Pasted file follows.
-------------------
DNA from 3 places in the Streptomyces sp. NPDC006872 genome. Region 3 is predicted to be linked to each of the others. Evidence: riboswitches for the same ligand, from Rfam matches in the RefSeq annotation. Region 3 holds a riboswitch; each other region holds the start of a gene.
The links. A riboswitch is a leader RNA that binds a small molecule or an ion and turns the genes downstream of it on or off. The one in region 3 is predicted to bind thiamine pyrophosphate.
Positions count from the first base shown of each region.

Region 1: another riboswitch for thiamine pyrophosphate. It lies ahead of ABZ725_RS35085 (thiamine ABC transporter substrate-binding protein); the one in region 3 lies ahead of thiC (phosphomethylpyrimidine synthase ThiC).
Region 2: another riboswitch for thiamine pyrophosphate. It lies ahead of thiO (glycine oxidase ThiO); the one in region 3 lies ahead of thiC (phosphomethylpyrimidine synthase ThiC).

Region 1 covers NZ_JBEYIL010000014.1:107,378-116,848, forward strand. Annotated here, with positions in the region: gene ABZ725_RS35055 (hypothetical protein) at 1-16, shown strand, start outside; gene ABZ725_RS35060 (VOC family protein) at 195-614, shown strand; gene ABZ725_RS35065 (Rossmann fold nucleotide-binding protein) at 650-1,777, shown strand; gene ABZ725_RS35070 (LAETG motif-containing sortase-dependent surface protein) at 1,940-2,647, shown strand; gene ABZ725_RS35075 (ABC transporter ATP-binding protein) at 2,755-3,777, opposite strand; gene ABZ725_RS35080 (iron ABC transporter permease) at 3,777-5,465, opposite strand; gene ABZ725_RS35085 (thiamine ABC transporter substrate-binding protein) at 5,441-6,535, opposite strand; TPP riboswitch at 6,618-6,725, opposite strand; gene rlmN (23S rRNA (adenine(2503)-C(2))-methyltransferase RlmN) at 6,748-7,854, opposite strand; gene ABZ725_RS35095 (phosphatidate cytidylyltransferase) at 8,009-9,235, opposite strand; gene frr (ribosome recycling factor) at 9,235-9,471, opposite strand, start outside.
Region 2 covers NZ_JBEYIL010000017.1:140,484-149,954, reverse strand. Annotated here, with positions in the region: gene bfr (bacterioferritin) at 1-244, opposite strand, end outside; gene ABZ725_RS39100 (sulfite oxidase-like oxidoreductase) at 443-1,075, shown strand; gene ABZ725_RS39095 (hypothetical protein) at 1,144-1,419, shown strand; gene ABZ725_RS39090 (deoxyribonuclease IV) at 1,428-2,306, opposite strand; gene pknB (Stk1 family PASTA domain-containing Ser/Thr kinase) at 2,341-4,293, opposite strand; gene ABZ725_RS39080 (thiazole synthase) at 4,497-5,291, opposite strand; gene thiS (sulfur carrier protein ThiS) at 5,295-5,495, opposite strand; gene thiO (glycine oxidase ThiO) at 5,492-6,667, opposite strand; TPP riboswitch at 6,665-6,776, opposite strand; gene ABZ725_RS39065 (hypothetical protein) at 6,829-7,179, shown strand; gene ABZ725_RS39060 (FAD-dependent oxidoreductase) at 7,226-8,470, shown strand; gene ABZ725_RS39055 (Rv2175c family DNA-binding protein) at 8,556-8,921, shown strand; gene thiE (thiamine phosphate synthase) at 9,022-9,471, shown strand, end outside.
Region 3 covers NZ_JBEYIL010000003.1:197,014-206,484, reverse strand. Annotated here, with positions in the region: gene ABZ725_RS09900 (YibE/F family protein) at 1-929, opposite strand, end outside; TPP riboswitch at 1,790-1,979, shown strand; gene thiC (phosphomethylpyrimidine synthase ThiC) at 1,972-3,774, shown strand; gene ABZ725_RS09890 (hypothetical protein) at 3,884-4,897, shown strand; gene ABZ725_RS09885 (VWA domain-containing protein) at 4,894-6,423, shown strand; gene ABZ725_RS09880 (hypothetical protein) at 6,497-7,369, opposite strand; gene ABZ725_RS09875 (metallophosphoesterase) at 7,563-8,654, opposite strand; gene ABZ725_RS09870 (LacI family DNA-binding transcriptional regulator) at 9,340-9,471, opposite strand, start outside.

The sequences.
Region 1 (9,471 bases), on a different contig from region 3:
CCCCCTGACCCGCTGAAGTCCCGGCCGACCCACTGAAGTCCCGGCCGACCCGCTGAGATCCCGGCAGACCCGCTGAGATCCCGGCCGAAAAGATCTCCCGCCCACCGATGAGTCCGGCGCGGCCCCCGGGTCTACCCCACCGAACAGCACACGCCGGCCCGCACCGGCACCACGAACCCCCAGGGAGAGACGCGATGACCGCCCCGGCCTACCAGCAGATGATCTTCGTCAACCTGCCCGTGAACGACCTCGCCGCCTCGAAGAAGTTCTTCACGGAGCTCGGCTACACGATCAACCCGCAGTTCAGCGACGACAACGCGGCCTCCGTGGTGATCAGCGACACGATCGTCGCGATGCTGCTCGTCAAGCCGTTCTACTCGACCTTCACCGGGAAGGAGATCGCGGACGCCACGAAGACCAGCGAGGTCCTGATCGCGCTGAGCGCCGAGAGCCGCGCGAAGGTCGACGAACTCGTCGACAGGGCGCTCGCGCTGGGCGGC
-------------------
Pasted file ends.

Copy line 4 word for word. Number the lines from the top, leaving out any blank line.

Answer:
Region 1: another riboswitch for thiamine pyrophosphate. It lies ahead of ABZ725_RS35085 (thiamine ABC transporter substrate-binding protein); the one in region 3 lies ahead of thiC (phosphomethylpyrimidine synthase ThiC).